In terms of responsiveness to previous feedback, both Threshold Concepts and metaliteracy are fait accompli here; neither was ever seriously up for debate, and a scholarly cottage industry is already being built around these terms, the former of which is largely unproven and takes advantage of a lack of educational pedagogy (pdf) in Library and Information Science education, the latter of which adds jargon to an already crowded language.

I hope members of the Information Literacy Taskforce, ACRL committees, and board read and reflect on Patrick Morgan's critique of TCs. Replacing standards with a framework should not be an abdication of expertise and authority on the part of the ACRL, and that organization should attempt to combat this perception.

A few stray thoughts:

I.
The Framework opens the way for librarians, faculty, and other institutional partners to redesign instruction sessions, assignments, courses, and even curricula; to connect information with student success initiatives; to collaborate on pedagogical research and involve students themselves in that research; and to create wider conversations about student learning, the scholarship of teaching and learning, and the assessment of learning on local campuses and beyond. (1)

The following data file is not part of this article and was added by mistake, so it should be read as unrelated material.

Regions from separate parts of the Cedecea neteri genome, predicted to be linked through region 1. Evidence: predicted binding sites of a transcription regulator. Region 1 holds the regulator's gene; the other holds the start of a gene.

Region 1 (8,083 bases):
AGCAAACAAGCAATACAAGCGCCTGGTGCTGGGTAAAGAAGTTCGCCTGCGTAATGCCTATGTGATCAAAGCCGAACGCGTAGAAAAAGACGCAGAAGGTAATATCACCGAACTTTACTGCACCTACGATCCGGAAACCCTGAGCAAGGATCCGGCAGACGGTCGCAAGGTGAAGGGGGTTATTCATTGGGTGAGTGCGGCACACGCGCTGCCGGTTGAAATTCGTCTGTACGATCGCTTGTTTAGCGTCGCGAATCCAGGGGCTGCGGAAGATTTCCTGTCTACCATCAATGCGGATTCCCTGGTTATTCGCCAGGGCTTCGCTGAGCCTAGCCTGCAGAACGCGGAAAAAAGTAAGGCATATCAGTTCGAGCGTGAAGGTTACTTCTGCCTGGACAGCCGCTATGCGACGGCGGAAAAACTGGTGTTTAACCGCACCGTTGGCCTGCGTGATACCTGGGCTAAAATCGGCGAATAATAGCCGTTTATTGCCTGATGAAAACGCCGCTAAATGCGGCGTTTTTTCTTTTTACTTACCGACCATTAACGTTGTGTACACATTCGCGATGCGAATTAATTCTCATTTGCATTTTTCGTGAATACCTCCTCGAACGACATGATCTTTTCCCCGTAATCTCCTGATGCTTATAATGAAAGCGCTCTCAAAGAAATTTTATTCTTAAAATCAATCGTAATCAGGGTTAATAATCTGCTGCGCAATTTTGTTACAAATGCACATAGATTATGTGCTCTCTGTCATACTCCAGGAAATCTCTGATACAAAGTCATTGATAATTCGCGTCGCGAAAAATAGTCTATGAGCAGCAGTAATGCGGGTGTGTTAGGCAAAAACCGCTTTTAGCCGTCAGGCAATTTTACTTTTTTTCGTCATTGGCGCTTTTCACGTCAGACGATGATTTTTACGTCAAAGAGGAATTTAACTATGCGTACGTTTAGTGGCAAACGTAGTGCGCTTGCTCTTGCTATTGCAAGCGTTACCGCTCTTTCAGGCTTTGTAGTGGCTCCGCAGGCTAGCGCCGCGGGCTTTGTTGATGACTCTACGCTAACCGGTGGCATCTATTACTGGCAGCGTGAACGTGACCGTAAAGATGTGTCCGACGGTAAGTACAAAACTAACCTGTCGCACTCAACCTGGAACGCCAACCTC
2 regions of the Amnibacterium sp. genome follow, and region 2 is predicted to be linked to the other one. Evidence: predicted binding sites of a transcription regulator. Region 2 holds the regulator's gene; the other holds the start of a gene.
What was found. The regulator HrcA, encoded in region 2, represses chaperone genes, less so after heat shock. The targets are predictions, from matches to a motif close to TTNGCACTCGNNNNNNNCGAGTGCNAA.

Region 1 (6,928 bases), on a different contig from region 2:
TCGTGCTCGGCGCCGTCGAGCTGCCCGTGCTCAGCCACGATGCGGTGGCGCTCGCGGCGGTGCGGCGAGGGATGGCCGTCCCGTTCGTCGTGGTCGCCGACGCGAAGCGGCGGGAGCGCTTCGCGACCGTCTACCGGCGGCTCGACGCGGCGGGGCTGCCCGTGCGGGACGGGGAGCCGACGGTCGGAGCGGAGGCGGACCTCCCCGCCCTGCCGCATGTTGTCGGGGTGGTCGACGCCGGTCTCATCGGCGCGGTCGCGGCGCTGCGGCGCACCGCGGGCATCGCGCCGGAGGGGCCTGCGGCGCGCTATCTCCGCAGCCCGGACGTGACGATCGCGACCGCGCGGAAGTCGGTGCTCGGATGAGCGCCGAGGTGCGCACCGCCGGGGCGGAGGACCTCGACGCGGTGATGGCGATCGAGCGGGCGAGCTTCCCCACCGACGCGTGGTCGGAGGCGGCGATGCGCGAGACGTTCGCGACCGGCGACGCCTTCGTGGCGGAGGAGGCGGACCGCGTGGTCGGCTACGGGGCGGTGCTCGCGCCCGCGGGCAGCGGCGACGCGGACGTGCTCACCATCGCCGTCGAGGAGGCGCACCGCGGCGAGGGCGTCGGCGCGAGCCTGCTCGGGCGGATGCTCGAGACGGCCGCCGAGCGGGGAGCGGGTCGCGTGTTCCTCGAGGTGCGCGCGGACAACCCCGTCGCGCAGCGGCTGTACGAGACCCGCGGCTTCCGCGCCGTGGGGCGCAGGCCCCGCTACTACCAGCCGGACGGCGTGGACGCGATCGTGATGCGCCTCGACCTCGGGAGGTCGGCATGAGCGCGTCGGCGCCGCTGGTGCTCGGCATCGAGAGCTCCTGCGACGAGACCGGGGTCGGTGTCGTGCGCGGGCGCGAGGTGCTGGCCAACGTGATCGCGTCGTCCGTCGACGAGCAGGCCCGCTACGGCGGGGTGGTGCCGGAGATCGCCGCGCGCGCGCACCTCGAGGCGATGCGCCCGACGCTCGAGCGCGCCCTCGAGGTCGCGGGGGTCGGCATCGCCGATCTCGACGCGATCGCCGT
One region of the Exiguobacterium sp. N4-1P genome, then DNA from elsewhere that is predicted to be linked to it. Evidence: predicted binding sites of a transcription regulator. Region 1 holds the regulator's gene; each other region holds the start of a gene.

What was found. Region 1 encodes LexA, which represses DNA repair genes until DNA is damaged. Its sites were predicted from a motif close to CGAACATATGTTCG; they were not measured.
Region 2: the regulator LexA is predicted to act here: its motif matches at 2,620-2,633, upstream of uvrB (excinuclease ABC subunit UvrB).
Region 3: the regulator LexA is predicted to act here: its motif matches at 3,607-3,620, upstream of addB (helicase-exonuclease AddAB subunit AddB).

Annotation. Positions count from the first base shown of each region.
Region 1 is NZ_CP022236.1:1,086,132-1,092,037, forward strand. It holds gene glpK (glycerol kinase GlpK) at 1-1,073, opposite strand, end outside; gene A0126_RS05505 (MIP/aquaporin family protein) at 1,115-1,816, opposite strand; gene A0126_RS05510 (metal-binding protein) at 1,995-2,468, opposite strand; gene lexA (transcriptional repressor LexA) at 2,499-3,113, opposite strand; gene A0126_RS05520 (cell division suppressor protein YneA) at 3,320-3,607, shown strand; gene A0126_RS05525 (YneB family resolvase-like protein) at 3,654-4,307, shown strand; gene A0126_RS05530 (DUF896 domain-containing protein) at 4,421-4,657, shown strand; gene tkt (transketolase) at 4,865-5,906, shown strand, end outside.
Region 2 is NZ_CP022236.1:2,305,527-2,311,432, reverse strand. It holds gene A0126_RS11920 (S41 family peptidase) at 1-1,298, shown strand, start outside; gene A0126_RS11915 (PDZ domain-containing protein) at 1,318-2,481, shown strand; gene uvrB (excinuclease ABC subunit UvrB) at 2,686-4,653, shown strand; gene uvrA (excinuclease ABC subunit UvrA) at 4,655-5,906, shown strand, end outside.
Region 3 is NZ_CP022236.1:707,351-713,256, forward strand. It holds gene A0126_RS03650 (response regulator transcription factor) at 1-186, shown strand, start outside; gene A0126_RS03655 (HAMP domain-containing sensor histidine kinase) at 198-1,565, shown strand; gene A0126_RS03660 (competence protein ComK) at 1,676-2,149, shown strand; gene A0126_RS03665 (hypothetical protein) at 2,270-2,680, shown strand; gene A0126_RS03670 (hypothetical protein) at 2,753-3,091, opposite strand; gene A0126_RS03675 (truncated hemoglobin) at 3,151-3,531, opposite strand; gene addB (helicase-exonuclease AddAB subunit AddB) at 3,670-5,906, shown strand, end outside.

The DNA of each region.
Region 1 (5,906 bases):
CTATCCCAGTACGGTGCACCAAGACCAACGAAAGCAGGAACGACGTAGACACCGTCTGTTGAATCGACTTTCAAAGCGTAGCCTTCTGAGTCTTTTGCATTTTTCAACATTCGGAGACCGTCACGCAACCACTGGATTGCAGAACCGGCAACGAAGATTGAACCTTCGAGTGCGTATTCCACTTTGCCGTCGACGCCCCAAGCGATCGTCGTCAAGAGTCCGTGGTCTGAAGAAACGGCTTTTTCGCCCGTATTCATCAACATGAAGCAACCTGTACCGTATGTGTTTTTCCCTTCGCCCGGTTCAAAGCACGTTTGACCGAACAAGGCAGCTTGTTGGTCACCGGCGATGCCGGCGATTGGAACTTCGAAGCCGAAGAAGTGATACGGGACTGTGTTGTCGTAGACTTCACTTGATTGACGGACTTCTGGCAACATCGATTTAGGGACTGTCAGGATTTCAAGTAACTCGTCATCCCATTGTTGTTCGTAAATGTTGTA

This opening, via assessments, trial and error, or other methods, could have, would have, should have been done already by institutions with robust IL programs.

II.

The real promise of this framework remains its ability to spark conversations between librarians, faculty, and administrators, roles, and most importantly, people, who are all too often disconnected on campuses, be they physical or virtual. The success, or failure, of the framework depends in large part on our ability, as librarians, to take this document to our communities and spark those conversations.

III.

At my place of work, the administration seems committed to using the Information Literacy Rubric from the American Association of Universities and Colleges.

IV.

Please see also, my previous writing on the ACRL Framework for Information Literacy in Higher Education.
The (Second) Draft Framework for Information Literacy for Higher Education: My Thoughts
Ethics, Copyright, and Information Literacy, Letters to a Young Librarian
The Draft Framework for Information Literacy for Higher Education: Some Initial Thoughts
The Draft Framework for Information Literacy for Higher Education: Survey Feedback